- There is no genetic indication of migration from Europe or Africa, so the suggestion (which has been around since the late 15th century) that the Aboriginal peoples must have some roots on the other side of the Atlantic is utterly unproven. This point is important because for hundreds of years after the arrival of Europeans, efforts were made to explain the presence of Aboriginal people as the “Lost Tribes of Israel,” wayward Welshmen, or some other European offshoot. DNA studies have exploded this thesis: not one study has shown conclusive proof of European genetic markers among the Native American population before 1492.
Indigenous people throughout the Western Hemisphere talk of their origins in oral histories, stories, and myths that link them intimately to the places they inhabit. The land, the stories commonly assert, was made for “the people,” and they were made to inhabit the land. Every group has an origin story, and they vary widely while having elements of consistency. Sometimes, groups have multiple origin stories that tell differing versions of creation and the founding of the group. Origin stories often begin with a “First Person” (or First Peoples), a mythical man or woman who founded the group. These First People often are created from, or emerge from, the natural world itself. For example, the first Iroquois and Wendat/Huron fell from the sky. An elderly couple of great virtue survive various trials to give birth to the peoples of the Earth, according to the Mi’kmaq. Animals play important roles in these stories as well. In the creation story of the Haida, Raven arranges things nicely and then releases the first humans from a clamshell; the Cree tell of the Earth mother’s offspring/agent Wisakedjak (a shape-changing and benign trickster whose name is widely mispronounced as “Whiskey-Jack”) who peoples the world. And there are stories that involve a singular creator, such as the Blackfoot figure Napi, who moulds the world and everything in it from a lump of mud. The oral traditions of the Lenape/Delaware and Iroquoian peoples, along with records from the Anishinaabe Midewiwin scrolls, refer to “Turtle Island,” a useful convergence of origin tales that has acquired broad acceptance among Aboriginal peoples since the 1970s.
These origin stories encapsulated and shaped the worldview of each group, establishing their people’s purpose in this world as well as their relationship to the spirits and the world around them. In other words, origin stories are key to establishing a group identity and a deep connection with the region the people inhabit. It is also the case that these stories are invoked by Aboriginal peoples as sufficient to their needs as regards history. Whether ancient peoples crossed Beringia or paddled in proto-kayaks along the west coast is perhaps interesting but no more proven and demonstrable than an allegory of cultural birth on an island of mud.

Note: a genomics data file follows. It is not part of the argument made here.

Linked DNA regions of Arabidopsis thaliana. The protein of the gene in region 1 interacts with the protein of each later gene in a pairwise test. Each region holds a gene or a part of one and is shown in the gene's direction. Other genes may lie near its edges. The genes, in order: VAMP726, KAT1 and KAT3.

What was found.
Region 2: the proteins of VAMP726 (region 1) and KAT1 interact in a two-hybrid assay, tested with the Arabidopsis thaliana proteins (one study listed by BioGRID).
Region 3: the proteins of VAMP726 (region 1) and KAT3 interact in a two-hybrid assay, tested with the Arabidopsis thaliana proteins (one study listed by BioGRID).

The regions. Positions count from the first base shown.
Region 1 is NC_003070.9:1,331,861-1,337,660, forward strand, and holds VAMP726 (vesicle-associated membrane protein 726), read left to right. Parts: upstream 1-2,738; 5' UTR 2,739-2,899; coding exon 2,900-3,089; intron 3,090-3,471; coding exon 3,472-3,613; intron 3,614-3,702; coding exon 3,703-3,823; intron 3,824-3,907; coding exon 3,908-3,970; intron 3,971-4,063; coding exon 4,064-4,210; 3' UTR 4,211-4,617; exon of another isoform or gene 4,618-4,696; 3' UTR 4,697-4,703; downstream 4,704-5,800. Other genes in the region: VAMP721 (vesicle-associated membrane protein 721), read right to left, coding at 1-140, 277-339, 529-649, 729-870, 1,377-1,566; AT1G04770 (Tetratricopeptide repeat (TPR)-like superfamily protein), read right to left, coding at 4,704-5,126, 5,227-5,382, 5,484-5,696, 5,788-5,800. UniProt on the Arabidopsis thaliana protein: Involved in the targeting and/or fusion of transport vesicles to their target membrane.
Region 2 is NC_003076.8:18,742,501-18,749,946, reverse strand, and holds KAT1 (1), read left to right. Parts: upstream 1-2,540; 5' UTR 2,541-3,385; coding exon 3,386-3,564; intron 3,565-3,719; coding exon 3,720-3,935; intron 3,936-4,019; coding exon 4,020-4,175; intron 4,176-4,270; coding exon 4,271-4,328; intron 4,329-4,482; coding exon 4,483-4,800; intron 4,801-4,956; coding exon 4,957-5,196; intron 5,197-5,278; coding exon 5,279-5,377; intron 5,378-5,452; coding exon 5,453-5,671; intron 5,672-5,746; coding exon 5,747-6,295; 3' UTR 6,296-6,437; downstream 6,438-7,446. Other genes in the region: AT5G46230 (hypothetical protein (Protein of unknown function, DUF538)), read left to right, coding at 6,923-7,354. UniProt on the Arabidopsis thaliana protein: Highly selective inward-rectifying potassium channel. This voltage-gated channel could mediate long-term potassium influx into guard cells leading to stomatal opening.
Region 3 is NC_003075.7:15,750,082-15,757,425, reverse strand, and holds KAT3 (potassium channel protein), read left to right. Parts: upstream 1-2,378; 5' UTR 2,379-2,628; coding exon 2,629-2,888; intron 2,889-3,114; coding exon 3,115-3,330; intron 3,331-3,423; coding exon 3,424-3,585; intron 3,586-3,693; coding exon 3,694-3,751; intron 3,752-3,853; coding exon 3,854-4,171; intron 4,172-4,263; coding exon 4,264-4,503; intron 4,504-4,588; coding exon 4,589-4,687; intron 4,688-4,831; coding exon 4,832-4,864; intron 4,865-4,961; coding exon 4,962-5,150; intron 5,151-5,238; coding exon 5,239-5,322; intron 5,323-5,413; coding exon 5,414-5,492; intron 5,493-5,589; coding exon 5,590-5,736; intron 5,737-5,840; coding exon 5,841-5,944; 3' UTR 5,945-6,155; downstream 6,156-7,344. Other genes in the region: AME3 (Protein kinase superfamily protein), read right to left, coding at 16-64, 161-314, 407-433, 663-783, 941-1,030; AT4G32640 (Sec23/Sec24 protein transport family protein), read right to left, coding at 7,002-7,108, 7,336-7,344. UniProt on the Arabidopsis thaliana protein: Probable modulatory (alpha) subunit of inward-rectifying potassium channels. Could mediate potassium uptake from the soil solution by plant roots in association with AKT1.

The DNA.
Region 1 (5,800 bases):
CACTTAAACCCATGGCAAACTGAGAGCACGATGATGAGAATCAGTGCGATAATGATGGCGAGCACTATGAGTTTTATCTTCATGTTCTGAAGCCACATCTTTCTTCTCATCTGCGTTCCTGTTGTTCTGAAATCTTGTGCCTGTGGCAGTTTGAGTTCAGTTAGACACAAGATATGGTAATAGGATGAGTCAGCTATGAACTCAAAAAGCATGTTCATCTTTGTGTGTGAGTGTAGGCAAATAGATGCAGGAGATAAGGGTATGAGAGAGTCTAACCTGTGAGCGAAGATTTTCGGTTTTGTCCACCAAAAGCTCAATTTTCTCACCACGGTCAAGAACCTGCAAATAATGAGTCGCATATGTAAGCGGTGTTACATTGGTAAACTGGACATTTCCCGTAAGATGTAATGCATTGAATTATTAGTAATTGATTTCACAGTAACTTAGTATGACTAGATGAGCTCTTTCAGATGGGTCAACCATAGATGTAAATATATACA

The Paleo-Indian Period
The time between the arrival of humans in the Americas until 10000-9000 years BPE is known as the Paleo-Indian period. During this time, humans spread throughout the Western Hemisphere, supporting themselves with similar subsistence patterns and technologies. Paleo-Indians were nomadic hunter-gatherers. They moved as frequently as once or twice a week, hunting the big game of the Paleolithic: the megafauna. These included now-extinct creatures such as the mammoth, mastodon, short-faced bear, enormous versions of the modern-day sloth, the very muscular dire wolf, and upsized editions of moose and beaver.
Paleo-Indian technology included knapped, or chipped, stone tools such as scrapers, knives, and projectile points, such as the Clovis point. These were made from a variety of materials including bone and antler, obsidian, quartz, chert, and flint. Throughout the Paleo-Indian era, the spear was the most common weapon. At first, humans used spears as thrusting weapons, which required very close engagement between the hunter and game, a dangerous prospect when dealing with giant prey and predators. Sometime during the Paleo-Indian era, humans developed new kinds of technology, including a lighter throwing spear and an implement to propel this spear much farther: the atlatl. The atlatl, or spear thrower, was one of the most important items in the late Paleo-Indian tool kit. It was a long, thin piece of wood with a notch at the end. This notch was designed to receive the end of a spear or dart. The atlatl acted as an extension of the throwing arm, enabling the spear thrower to greatly increase the velocity and range of the cast.
Paleo-Indians probably lived in groups that anthropologists call bands, small groups of related individuals, typically no bigger than 100 to 150 people. This setup allowed for a simple leadership structure, probably with one individual at the head of the group. It also allowed for easy mobility, and hunter-gatherers such as Paleo-Indians lived with only transportable and reproducible possessions. One of the greatest problems of living in such a small group, however, was finding a suitable mate. Anthropologists think that regional Paleo-Indian bands came together yearly in the summer months to celebrate religious rituals, pass along news, and exchange young women and men to ensure genetic diversity among their groups.
The Archaic and Woodland Periods
From 10000 to 9000 BPE, Earth’s climate began to warm, and the North American environment changed. A warming world created opportunities for plants to thrive and diversify; it also created large bodies of water as glaciers and ice caps melted. Over the next 6,000 to 7,000 years, native cultures developed and diversified during the Archaic and the Woodland periods, 10000-3000 BPE and 3000-1000 BPE respectively.
Paleo-Indians adapted to the world around them, learning to rely more on a diet rich in plant materials. For reasons as yet unknown, megafauna began to die out, and Aboriginal people had to rely more on bison and other relatively smaller game animals for meat. It was near the start of this period, around 9000 to 7000 BPE, that West Coast societies started organizing themselves around salmon fishing. The Nuu-chah-nulth of Vancouver Island, for example, began whaling with advanced long spears.